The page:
As a transformative mediator, I would explain what happened here in the following way. I supported the clients’ conversation, the points they wished to make to each other, and their positions on the different issues under discussion. An element of this support consisted of my making the observation at a judicious moment in their conversation that they seemed quite far apart on the issues, with a brief summary of what their respective positions were. I then turned it back to them by asking what they wanted to do having reached this point in the conversation, e.g., did they wish to end the mediation; did they want to talk about something else in their conversation; did they wish to think things over and schedule another session to talk some more. I mentioned that this was not an exhaustive list but simply illustrative of the sorts of decisions they could now make. They didn’t reply directly to my summary of their conversation or my question about what they wished to do. Instead, they resumed their negative, unproductive conversation. After an interval of party-to-party interaction, I repeated my summary of what they had been talking about, asked whether they were finding the conversation helpful, and what they now wished to do. Again, they resumed the downward spiral of their interaction. This cycle of summarizing and indicating a decision point may have been repeated one or more times further; frankly, I can’t remember. The important point is they then called for a break and came back to the mediation with a concrete give-and-take proposal that led to an agreed outcome. By limiting myself to interventions in their conversation that simply summarized what they had been saying and asking what they wished to then do, I took on no responsibility for getting them unstuck. Rather, I would argue that it became very clear to them that both their differences and the process for addressing them were their responsibility. Given their understanding of their options and resources, they could make whatever decisions they felt called on to make. In simple terms, I accompanied each of them to the edge of the cliff and asked what they wanted. In the event, neither wished to jump (and pursue their dispute through litigation); apparently, after thinking over the situation, they both wished to resolve matters themselves. Key to what took place was their accepting personal responsibility, their reflecting on what possibilities were available, and their making their own decisions about their lives. Instead of offering them my problem-solving abilities, I helped by supporting their conversation wherever they decided to take it: from high emotion to an eventually quieter, more reasoned tone where one made a constructive offer to the other.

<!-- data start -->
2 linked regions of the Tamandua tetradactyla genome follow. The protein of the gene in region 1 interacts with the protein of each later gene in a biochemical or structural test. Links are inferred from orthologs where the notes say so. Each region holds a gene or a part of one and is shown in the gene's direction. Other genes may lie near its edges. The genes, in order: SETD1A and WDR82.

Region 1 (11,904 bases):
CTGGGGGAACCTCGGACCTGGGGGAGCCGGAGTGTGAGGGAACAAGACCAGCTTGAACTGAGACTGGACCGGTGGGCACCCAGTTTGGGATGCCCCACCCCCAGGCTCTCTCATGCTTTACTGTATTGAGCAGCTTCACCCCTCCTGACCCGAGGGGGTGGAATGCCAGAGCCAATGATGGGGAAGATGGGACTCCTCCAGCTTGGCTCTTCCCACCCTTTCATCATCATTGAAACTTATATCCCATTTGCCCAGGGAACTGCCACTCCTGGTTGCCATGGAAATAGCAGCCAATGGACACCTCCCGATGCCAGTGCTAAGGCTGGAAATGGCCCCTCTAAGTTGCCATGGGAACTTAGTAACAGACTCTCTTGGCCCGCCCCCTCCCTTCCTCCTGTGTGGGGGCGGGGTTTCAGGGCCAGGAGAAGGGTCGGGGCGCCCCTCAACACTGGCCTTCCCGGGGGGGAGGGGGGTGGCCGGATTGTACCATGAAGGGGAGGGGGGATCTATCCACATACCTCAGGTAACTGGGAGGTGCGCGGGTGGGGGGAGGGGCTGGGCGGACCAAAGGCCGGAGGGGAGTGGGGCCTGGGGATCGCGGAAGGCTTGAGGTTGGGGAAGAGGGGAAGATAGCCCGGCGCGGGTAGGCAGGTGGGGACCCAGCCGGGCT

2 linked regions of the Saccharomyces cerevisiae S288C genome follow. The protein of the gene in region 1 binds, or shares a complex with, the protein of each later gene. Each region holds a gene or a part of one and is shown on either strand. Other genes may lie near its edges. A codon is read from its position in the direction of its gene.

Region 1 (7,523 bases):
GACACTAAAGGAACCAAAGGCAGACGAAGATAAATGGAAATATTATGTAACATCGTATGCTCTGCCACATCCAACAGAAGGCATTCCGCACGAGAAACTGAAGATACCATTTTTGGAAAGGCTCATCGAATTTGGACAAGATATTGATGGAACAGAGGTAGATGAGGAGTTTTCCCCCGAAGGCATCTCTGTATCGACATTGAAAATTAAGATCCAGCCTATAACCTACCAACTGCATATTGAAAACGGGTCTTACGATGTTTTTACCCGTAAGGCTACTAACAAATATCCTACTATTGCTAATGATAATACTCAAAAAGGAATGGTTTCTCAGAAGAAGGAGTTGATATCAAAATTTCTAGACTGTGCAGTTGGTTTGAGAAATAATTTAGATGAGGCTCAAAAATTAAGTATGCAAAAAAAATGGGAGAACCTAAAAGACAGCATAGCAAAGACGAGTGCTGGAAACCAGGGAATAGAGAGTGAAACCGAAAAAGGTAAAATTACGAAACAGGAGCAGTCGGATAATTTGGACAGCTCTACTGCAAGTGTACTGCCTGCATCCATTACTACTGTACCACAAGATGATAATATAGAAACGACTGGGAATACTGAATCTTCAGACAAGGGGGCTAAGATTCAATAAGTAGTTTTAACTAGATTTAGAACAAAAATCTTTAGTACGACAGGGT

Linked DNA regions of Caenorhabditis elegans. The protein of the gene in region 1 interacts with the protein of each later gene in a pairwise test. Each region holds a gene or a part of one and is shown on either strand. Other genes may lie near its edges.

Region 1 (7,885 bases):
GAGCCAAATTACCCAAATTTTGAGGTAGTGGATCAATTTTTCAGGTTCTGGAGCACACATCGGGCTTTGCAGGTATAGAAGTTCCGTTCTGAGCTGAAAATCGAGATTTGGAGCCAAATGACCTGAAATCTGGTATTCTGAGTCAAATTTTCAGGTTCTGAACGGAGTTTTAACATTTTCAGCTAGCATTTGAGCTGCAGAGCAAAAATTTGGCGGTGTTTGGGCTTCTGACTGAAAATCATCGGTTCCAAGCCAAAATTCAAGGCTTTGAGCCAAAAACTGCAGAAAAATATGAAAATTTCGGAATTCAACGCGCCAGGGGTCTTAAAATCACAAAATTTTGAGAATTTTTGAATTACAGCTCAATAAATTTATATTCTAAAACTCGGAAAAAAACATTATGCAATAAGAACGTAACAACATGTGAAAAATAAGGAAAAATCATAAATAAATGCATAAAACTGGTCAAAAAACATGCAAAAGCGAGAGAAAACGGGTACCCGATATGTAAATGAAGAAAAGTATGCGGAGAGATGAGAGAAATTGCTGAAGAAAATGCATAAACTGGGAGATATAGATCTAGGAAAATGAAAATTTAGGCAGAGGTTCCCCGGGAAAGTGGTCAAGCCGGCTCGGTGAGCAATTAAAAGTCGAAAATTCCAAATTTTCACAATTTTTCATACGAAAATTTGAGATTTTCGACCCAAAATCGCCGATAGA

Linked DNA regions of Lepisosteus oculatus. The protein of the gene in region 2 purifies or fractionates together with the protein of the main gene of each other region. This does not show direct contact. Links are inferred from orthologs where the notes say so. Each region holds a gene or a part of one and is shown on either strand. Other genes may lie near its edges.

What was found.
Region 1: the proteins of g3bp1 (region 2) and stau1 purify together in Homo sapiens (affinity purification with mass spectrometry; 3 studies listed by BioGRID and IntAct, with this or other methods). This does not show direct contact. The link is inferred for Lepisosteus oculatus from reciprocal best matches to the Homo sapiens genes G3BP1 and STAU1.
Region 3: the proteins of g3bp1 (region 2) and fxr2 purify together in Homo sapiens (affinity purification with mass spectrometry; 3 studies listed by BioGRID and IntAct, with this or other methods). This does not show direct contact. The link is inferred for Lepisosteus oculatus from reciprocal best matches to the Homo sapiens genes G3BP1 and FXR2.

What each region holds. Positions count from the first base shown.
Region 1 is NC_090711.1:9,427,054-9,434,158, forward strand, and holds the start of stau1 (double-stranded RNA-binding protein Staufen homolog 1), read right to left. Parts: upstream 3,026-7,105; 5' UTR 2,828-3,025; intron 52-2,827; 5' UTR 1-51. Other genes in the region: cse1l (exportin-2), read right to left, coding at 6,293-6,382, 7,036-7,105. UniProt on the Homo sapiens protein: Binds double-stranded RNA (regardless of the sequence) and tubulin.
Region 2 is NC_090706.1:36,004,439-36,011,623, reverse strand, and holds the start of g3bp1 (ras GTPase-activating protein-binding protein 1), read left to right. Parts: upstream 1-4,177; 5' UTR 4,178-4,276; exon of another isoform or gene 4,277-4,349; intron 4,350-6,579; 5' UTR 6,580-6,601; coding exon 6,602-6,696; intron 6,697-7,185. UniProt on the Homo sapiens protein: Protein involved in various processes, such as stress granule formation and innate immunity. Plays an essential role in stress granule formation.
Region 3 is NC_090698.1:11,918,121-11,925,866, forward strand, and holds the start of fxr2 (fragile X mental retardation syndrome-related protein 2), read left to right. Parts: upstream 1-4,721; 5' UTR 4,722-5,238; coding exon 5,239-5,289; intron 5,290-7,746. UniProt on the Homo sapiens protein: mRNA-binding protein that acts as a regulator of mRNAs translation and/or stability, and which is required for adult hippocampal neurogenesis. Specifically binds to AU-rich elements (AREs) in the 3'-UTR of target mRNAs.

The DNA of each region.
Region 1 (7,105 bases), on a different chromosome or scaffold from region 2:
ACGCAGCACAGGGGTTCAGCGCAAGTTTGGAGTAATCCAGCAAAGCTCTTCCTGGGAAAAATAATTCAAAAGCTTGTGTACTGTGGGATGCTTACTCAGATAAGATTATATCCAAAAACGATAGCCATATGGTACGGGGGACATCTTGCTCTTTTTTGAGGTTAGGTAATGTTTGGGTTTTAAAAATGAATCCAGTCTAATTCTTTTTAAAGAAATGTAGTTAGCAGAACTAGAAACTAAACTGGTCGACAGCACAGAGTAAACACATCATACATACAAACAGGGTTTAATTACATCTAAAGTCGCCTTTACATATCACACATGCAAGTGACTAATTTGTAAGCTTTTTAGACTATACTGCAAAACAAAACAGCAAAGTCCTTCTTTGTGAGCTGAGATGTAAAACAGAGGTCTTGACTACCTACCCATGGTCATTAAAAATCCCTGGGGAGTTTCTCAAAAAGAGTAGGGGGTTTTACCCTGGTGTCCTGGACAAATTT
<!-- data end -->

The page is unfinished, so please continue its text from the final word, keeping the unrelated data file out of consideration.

Mediators using other models may reply that they too provide such support from their ‘tool box’ of interventions. The point though is my interventions are not part of a repertoire of techniques to assist parties, by separating the problems from the people, to reach settlements that the mediator considers fair. Rather, my mediator moves are carried out with only one objective in mind, the only objective in transformative practice, namely support for each party’s shift to relatively greater empowerment and for each party’s shift to recognition of the other. Whether they settle or not is entirely up to them, as are all other decisions before them.